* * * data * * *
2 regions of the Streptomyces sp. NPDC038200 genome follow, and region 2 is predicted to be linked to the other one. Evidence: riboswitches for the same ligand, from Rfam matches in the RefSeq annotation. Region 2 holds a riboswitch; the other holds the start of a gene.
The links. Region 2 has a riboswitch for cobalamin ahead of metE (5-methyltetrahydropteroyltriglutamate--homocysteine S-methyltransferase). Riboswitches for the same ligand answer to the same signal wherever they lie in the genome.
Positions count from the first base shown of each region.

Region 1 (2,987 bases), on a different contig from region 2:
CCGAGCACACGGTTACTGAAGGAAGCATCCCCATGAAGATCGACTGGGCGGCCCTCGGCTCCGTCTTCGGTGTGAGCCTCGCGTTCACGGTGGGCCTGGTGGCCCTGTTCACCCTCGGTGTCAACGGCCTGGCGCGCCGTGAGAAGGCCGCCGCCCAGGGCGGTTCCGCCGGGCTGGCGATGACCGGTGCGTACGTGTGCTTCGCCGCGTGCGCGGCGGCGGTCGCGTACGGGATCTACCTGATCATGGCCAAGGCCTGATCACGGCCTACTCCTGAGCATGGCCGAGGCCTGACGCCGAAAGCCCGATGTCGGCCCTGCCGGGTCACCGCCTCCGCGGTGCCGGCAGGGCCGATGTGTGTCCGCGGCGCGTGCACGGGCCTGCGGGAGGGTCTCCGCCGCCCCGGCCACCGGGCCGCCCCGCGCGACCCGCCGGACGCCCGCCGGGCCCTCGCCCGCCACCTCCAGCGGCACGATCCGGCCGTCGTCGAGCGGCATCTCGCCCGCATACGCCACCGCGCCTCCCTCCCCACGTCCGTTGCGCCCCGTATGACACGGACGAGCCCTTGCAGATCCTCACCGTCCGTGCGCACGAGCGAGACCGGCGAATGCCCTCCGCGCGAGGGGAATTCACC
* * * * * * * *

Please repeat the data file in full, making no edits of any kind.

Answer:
2 regions of the Streptomyces sp. NPDC038200 genome follow, and region 2 is predicted to be linked to the other one. Evidence: riboswitches for the same ligand, from Rfam matches in the RefSeq annotation. Region 2 holds a riboswitch; the other holds the start of a gene.
The links. Region 2 has a riboswitch for cobalamin ahead of metE (5-methyltetrahydropteroyltriglutamate--homocysteine S-methyltransferase). Riboswitches for the same ligand answer to the same signal wherever they lie in the genome.
Positions count from the first base shown of each region.

Region 1 (2,987 bases), on a different contig from region 2:
CCGAGCACACGGTTACTGAAGGAAGCATCCCCATGAAGATCGACTGGGCGGCCCTCGGCTCCGTCTTCGGTGTGAGCCTCGCGTTCACGGTGGGCCTGGTGGCCCTGTTCACCCTCGGTGTCAACGGCCTGGCGCGCCGTGAGAAGGCCGCCGCCCAGGGCGGTTCCGCCGGGCTGGCGATGACCGGTGCGTACGTGTGCTTCGCCGCGTGCGCGGCGGCGGTCGCGTACGGGATCTACCTGATCATGGCCAAGGCCTGATCACGGCCTACTCCTGAGCATGGCCGAGGCCTGACGCCGAAAGCCCGATGTCGGCCCTGCCGGGTCACCGCCTCCGCGGTGCCGGCAGGGCCGATGTGTGTCCGCGGCGCGTGCACGGGCCTGCGGGAGGGTCTCCGCCGCCCCGGCCACCGGGCCGCCCCGCGCGACCCGCCGGACGCCCGCCGGGCCCTCGCCCGCCACCTCCAGCGGCACGATCCGGCCGTCGTCGAGCGGCATCTCGCCCGCATACGCCACCGCGCCTCCCTCCCCACGTCCGTTGCGCCCCGTATGACACGGACGAGCCCTTGCAGATCCTCACCGTCCGTGCGCACGAGCGAGACCGGCGAATGCCCTCCGCGCGAGGGGAATTCACC